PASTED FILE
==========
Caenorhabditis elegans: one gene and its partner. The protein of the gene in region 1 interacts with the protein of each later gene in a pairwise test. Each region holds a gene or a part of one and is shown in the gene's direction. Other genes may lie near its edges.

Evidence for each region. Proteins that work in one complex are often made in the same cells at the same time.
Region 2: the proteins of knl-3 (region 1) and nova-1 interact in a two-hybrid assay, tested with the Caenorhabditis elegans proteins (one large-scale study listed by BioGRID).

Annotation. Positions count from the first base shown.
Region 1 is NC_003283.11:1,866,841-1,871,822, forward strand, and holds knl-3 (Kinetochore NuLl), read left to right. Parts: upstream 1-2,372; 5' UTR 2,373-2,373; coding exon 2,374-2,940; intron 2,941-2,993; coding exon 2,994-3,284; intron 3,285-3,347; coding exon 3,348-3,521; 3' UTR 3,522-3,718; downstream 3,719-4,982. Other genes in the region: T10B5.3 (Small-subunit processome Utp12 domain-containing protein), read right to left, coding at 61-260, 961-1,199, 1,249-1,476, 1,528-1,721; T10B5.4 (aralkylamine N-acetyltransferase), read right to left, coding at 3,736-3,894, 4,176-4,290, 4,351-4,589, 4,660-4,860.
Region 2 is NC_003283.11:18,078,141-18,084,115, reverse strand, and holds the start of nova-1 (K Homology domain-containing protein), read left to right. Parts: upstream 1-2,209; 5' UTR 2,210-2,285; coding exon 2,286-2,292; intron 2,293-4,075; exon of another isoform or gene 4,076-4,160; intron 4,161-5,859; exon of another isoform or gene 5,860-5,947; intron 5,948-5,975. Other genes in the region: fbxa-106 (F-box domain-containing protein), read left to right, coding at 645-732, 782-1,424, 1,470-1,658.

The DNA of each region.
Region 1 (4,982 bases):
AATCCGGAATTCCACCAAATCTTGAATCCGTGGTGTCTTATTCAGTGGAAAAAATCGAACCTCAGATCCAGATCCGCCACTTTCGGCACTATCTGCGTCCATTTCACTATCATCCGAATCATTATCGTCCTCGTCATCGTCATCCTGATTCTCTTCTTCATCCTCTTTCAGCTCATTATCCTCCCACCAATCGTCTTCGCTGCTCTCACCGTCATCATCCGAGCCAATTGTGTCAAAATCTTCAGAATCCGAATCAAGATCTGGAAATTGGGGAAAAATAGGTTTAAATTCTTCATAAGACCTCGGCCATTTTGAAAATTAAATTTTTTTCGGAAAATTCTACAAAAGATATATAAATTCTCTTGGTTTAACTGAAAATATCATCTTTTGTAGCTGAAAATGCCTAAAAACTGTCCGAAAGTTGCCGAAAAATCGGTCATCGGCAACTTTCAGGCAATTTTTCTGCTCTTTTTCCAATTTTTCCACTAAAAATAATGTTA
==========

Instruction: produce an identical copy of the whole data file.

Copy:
Caenorhabditis elegans: one gene and its partner. The protein of the gene in region 1 interacts with the protein of each later gene in a pairwise test. Each region holds a gene or a part of one and is shown in the gene's direction. Other genes may lie near its edges.

Evidence for each region. Proteins that work in one complex are often made in the same cells at the same time.
Region 2: the proteins of knl-3 (region 1) and nova-1 interact in a two-hybrid assay, tested with the Caenorhabditis elegans proteins (one large-scale study listed by BioGRID).

Annotation. Positions count from the first base shown.
Region 1 is NC_003283.11:1,866,841-1,871,822, forward strand, and holds knl-3 (Kinetochore NuLl), read left to right. Parts: upstream 1-2,372; 5' UTR 2,373-2,373; coding exon 2,374-2,940; intron 2,941-2,993; coding exon 2,994-3,284; intron 3,285-3,347; coding exon 3,348-3,521; 3' UTR 3,522-3,718; downstream 3,719-4,982. Other genes in the region: T10B5.3 (Small-subunit processome Utp12 domain-containing protein), read right to left, coding at 61-260, 961-1,199, 1,249-1,476, 1,528-1,721; T10B5.4 (aralkylamine N-acetyltransferase), read right to left, coding at 3,736-3,894, 4,176-4,290, 4,351-4,589, 4,660-4,860.
Region 2 is NC_003283.11:18,078,141-18,084,115, reverse strand, and holds the start of nova-1 (K Homology domain-containing protein), read left to right. Parts: upstream 1-2,209; 5' UTR 2,210-2,285; coding exon 2,286-2,292; intron 2,293-4,075; exon of another isoform or gene 4,076-4,160; intron 4,161-5,859; exon of another isoform or gene 5,860-5,947; intron 5,948-5,975. Other genes in the region: fbxa-106 (F-box domain-containing protein), read left to right, coding at 645-732, 782-1,424, 1,470-1,658.

The DNA of each region.
Region 1 (4,982 bases):
AATCCGGAATTCCACCAAATCTTGAATCCGTGGTGTCTTATTCAGTGGAAAAAATCGAACCTCAGATCCAGATCCGCCACTTTCGGCACTATCTGCGTCCATTTCACTATCATCCGAATCATTATCGTCCTCGTCATCGTCATCCTGATTCTCTTCTTCATCCTCTTTCAGCTCATTATCCTCCCACCAATCGTCTTCGCTGCTCTCACCGTCATCATCCGAGCCAATTGTGTCAAAATCTTCAGAATCCGAATCAAGATCTGGAAATTGGGGAAAAATAGGTTTAAATTCTTCATAAGACCTCGGCCATTTTGAAAATTAAATTTTTTTCGGAAAATTCTACAAAAGATATATAAATTCTCTTGGTTTAACTGAAAATATCATCTTTTGTAGCTGAAAATGCCTAAAAACTGTCCGAAAGTTGCCGAAAAATCGGTCATCGGCAACTTTCAGGCAATTTTTCTGCTCTTTTTCCAATTTTTCCACTAAAAATAATGTTA